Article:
Lot 1037
  • 1037

Wu Guanzhong

8,000,000 - 12,000,000 HKD
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  • Wu Guanzhong
  • Ah Fu, A Foreigner
  • signed in Chinese and dated 94
  • oil on canvas


Important Private Asian Collection


Shui Tianzhong & Wang Hua, The Complete Works of Wu Guanzhong Vol.IV, Hunan Fine Arts Publishing House, Changhsa, 2007, p. 108
Wu Guanzhong, Hua Yan, Wenhui Press, Shanghai, 2010, p. 207
Wu Guanzhong, Wu Guanzhong: Great Master of Art in the World, Culture and Art Publishing House, 2010, p. 123


This work is in overall very good condition. There is no apparent inpainting under UV light examination.
"In response to your inquiry, we are pleased to provide you with a general report of the condition of the property described above. Since we are not professional conservators or restorers, we urge you to consult with a restorer or conservator of your choice who will be better able to provide a detailed, professional report. Prospective buyers should inspect each lot to satisfy themselves as to condition and must understand that any statement made by Sotheby's is merely a subjective, qualified opinion. Prospective buyers should also refer to any Important Notices regarding this sale, which are printed in the Sale Catalogue.

Catalogue Note

The Humour and Profundity of a Master

Wu Guanzhong, A Fu, a Foreigner

Wu Guanzhong devoted himself to painting the human figure during his studies in China and France, as well as in the early years of his return to China. Then, during the Cultural Revolution period, he destroyed all of his earlier works in order to avoid ideological persecution and resolutely restricted himself to painting landscapes. In the 1990s, when the atmosphere in the art world in mainland China had become more relaxed, Wu was able to pick up where he had left off. He used art to challenge himself in what has been called his “sunset consideration of the human figure”: a period in which he demonstrated a resurgent creativity. He painted A Fu, a Foreigner (Lot 1037) during a 1994 trip to Indonesia, and once mentioned the painting in his prose collection Hua Yan:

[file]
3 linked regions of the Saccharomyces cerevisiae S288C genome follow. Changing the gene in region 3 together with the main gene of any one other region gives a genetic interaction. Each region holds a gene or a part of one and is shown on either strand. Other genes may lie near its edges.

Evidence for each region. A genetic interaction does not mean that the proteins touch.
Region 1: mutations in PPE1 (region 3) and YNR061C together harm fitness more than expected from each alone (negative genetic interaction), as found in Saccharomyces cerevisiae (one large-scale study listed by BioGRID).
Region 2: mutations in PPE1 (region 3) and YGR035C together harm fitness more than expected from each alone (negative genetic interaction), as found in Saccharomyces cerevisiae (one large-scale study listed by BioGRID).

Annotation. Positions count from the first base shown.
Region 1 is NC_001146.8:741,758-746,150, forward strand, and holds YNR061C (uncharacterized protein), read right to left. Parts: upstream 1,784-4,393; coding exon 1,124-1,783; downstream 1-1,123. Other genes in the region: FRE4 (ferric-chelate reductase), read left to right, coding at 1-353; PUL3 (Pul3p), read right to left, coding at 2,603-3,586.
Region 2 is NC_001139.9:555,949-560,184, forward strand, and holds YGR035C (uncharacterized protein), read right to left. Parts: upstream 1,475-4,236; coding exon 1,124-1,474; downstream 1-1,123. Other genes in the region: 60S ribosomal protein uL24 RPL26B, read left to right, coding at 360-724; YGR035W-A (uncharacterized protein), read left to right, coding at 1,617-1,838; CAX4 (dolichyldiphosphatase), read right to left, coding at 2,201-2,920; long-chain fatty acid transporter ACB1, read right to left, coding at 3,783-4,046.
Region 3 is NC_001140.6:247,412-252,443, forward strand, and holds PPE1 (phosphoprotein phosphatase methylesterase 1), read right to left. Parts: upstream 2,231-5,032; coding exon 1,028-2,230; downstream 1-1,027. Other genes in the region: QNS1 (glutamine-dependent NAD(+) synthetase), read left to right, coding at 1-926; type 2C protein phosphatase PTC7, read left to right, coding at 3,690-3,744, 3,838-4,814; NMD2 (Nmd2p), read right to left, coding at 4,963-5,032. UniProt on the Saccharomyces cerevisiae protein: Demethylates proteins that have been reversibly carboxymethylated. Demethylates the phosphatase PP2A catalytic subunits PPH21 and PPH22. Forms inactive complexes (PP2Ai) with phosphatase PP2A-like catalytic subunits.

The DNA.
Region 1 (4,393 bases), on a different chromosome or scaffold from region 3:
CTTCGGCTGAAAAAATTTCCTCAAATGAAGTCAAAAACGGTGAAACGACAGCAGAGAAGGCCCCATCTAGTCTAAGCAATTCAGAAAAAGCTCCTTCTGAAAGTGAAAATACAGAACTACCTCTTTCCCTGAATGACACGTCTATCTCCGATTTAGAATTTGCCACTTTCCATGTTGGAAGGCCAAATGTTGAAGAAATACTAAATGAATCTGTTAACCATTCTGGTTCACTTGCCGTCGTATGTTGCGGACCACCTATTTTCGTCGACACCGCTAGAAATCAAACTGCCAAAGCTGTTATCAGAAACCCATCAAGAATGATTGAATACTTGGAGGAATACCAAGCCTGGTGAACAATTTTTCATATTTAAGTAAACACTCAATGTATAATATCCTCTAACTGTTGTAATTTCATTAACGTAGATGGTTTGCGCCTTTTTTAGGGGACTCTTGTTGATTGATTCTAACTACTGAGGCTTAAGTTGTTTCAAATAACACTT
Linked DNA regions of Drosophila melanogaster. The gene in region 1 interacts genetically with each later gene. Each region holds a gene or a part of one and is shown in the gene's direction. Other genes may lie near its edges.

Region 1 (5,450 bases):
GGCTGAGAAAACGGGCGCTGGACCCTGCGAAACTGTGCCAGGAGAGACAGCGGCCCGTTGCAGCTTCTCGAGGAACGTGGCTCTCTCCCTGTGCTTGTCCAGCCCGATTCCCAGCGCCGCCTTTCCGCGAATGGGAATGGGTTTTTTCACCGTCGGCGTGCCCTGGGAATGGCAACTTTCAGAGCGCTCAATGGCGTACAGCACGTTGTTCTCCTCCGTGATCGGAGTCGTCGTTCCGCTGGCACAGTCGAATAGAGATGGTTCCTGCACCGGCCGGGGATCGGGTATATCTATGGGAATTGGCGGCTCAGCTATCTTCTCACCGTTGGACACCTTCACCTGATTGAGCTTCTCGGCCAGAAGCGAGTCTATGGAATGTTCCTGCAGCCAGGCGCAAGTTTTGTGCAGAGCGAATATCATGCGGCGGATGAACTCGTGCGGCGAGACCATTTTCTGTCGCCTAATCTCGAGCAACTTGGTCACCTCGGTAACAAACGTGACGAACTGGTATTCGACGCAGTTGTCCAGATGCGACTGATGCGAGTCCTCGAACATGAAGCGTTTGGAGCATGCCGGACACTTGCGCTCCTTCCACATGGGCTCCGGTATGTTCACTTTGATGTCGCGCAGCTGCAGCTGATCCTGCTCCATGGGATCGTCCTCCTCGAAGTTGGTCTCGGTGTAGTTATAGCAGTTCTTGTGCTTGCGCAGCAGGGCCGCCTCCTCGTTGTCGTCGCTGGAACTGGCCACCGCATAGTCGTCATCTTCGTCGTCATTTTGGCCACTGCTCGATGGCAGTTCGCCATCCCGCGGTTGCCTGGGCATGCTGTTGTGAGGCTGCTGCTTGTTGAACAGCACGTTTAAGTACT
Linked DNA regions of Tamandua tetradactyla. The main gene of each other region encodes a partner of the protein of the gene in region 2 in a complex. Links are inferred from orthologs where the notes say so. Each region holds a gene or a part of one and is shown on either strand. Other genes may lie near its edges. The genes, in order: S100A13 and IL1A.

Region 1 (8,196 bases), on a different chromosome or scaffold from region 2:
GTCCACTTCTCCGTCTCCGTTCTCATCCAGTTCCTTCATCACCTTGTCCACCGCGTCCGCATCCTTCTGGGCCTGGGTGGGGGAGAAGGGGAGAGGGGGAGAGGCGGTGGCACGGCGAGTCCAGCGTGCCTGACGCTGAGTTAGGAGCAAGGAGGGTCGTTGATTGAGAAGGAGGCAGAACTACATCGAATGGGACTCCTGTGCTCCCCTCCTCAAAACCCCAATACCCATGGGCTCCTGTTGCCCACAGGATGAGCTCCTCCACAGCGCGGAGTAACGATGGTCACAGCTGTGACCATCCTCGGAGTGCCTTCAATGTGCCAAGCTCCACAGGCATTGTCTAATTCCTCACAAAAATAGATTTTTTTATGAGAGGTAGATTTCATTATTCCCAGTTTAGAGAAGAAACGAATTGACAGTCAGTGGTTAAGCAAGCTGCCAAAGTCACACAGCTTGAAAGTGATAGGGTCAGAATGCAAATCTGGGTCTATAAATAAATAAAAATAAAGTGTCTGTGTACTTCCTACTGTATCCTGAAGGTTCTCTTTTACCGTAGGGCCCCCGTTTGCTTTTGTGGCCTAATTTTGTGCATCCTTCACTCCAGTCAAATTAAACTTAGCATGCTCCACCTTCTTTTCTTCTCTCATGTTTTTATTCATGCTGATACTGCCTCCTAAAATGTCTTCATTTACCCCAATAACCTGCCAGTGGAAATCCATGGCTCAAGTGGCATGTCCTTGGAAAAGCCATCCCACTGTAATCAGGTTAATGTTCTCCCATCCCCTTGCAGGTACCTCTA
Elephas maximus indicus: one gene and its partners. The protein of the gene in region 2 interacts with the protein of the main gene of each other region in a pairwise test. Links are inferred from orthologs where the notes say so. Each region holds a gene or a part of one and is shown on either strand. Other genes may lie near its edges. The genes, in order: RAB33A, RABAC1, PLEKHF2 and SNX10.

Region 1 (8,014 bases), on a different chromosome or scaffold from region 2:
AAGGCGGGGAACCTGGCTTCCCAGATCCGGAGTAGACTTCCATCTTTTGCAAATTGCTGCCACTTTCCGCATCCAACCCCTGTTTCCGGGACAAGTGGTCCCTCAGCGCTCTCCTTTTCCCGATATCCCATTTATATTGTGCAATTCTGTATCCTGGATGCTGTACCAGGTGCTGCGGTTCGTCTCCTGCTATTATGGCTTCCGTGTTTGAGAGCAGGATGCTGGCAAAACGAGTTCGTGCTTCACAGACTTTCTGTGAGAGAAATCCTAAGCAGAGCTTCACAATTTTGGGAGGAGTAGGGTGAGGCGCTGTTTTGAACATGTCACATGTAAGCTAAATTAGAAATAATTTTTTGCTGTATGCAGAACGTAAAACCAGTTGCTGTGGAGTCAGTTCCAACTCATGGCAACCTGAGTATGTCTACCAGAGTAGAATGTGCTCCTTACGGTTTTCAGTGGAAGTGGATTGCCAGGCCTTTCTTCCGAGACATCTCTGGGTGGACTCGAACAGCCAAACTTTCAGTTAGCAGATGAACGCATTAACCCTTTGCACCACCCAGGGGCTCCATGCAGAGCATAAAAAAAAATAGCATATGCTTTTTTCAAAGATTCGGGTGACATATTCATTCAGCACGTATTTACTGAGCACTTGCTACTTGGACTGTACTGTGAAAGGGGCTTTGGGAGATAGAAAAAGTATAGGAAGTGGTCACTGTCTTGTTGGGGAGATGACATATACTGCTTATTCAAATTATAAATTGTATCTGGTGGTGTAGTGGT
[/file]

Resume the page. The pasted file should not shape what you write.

“In Indonesia I once saw a woman of incomparable size. She possessed the typical, beautiful sense of quantity that Maillol and Picasso had pursued, and I felt that she was an excellent subject for expressing that the aesthetic of quantity, so I painted her portrait in oils when I returned. My friends were all astounded when they saw the large woman in the painting. But when I told them that I had painted a foreign A Fu, they immediately returned to a normal state. Fat A Fu of Wuxi has been enjoyed by generations of Chinese people, and foreigners like her too”.

In the above quotation, Wu Guanzhong mentions the “sense of quantity” pursued by Western modern masters, as well as “Fat A Fu”, a persona in Chinese traditional arts. These two key concepts to understanding this painting. In A Fu, a Foreigner, a distorted, exaggerated human figure occupies the centre of the tableau. First-hand observation provided the prototype for this figure, and the artistic image sprang from a traditional cultural symbol of the pursuit of good fortune, reunion, and fullness, which the artist adapted into the modern aesthetic of quantity. The scenery in the painting comprises three equally distributed swaths of colour that represent the sky, sea, and beach; this background possesses the characteristics of geometric abstraction. The pattern on the woman’s bathing suit also recalls the colour dots of Wu Guanzhong’s abstract compositions.

The human image in A Fu, a Foreigner, is pleasant and fun, a rare expression of the artist’s sense of humour. The distortion of the image is a highly modern touch that can also be traced to ancient Chinese painting. Harmony, painted by Zhu Jianshen (Ming Xianzong) the year he ascended to the throne of the Ming Dynasty to become the Chenghua Emperor, makes reference to the parable of “Three Men share a Laugh at Tiger Creek”, which refers to a chance meeting between the poet Tao Yuanming, the Daoist priest Lu Xiujing, and the Buddhist monk Hui Yuan. The parable is a symbol of harmonious coexistence between the three doctrines of Confucianism, Buddhism, and Daoism. In The Origins of Wu Guanzhong’s Paintings, published in 2008, the artist discusses A Fu, a Foreigner at greater length, dissecting his own use of exaggeration to create a sense of mass.

Wu Guanzhong often produced multiple versions of painting compositions that he was fond of, and he used these versions to adjust details and explore different expressive effects. After painting A Fu, a Foreigner, the artist also painted A Spring (1995), Shore (2002), and The Pink Whirlwind (2008), forming a series. The Pink Whirlwind has been collected by the National Art Museum of China, demonstrating the artist’s satisfaction with this artwork, as well as the art world’s recognition of this series.